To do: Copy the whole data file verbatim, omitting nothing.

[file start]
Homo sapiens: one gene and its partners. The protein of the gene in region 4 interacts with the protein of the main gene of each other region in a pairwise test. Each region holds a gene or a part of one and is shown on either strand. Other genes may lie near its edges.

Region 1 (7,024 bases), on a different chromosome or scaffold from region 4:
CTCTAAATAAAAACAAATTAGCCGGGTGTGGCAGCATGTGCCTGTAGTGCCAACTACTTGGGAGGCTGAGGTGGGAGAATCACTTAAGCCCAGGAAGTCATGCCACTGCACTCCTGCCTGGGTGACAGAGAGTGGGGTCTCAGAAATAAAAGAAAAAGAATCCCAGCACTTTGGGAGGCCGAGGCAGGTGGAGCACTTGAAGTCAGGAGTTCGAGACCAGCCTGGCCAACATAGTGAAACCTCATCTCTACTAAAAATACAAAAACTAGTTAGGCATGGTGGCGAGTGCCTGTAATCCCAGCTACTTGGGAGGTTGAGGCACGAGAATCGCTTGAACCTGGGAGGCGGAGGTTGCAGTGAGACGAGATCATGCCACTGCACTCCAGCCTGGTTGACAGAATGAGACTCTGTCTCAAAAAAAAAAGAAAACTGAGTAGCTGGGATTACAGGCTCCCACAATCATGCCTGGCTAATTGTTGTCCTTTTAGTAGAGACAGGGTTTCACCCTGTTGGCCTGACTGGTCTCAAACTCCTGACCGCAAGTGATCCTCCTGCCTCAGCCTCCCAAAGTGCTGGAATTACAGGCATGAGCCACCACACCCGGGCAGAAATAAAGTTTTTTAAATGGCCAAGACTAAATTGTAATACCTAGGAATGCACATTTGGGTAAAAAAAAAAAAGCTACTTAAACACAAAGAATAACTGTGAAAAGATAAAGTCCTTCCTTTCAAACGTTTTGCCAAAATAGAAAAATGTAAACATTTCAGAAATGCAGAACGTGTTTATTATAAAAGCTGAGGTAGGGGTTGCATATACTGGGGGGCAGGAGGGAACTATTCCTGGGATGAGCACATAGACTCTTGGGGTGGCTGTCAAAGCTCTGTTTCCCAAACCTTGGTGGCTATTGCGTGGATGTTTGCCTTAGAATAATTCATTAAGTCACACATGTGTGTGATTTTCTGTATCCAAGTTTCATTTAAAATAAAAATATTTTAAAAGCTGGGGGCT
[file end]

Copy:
Homo sapiens: one gene and its partners. The protein of the gene in region 4 interacts with the protein of the main gene of each other region in a pairwise test. Each region holds a gene or a part of one and is shown on either strand. Other genes may lie near its edges.

Region 1 (7,024 bases), on a different chromosome or scaffold from region 4:
CTCTAAATAAAAACAAATTAGCCGGGTGTGGCAGCATGTGCCTGTAGTGCCAACTACTTGGGAGGCTGAGGTGGGAGAATCACTTAAGCCCAGGAAGTCATGCCACTGCACTCCTGCCTGGGTGACAGAGAGTGGGGTCTCAGAAATAAAAGAAAAAGAATCCCAGCACTTTGGGAGGCCGAGGCAGGTGGAGCACTTGAAGTCAGGAGTTCGAGACCAGCCTGGCCAACATAGTGAAACCTCATCTCTACTAAAAATACAAAAACTAGTTAGGCATGGTGGCGAGTGCCTGTAATCCCAGCTACTTGGGAGGTTGAGGCACGAGAATCGCTTGAACCTGGGAGGCGGAGGTTGCAGTGAGACGAGATCATGCCACTGCACTCCAGCCTGGTTGACAGAATGAGACTCTGTCTCAAAAAAAAAAGAAAACTGAGTAGCTGGGATTACAGGCTCCCACAATCATGCCTGGCTAATTGTTGTCCTTTTAGTAGAGACAGGGTTTCACCCTGTTGGCCTGACTGGTCTCAAACTCCTGACCGCAAGTGATCCTCCTGCCTCAGCCTCCCAAAGTGCTGGAATTACAGGCATGAGCCACCACACCCGGGCAGAAATAAAGTTTTTTAAATGGCCAAGACTAAATTGTAATACCTAGGAATGCACATTTGGGTAAAAAAAAAAAAGCTACTTAAACACAAAGAATAACTGTGAAAAGATAAAGTCCTTCCTTTCAAACGTTTTGCCAAAATAGAAAAATGTAAACATTTCAGAAATGCAGAACGTGTTTATTATAAAAGCTGAGGTAGGGGTTGCATATACTGGGGGGCAGGAGGGAACTATTCCTGGGATGAGCACATAGACTCTTGGGGTGGCTGTCAAAGCTCTGTTTCCCAAACCTTGGTGGCTATTGCGTGGATGTTTGCCTTAGAATAATTCATTAAGTCACACATGTGTGTGATTTTCTGTATCCAAGTTTCATTTAAAATAAAAATATTTTAAAAGCTGGGGGCT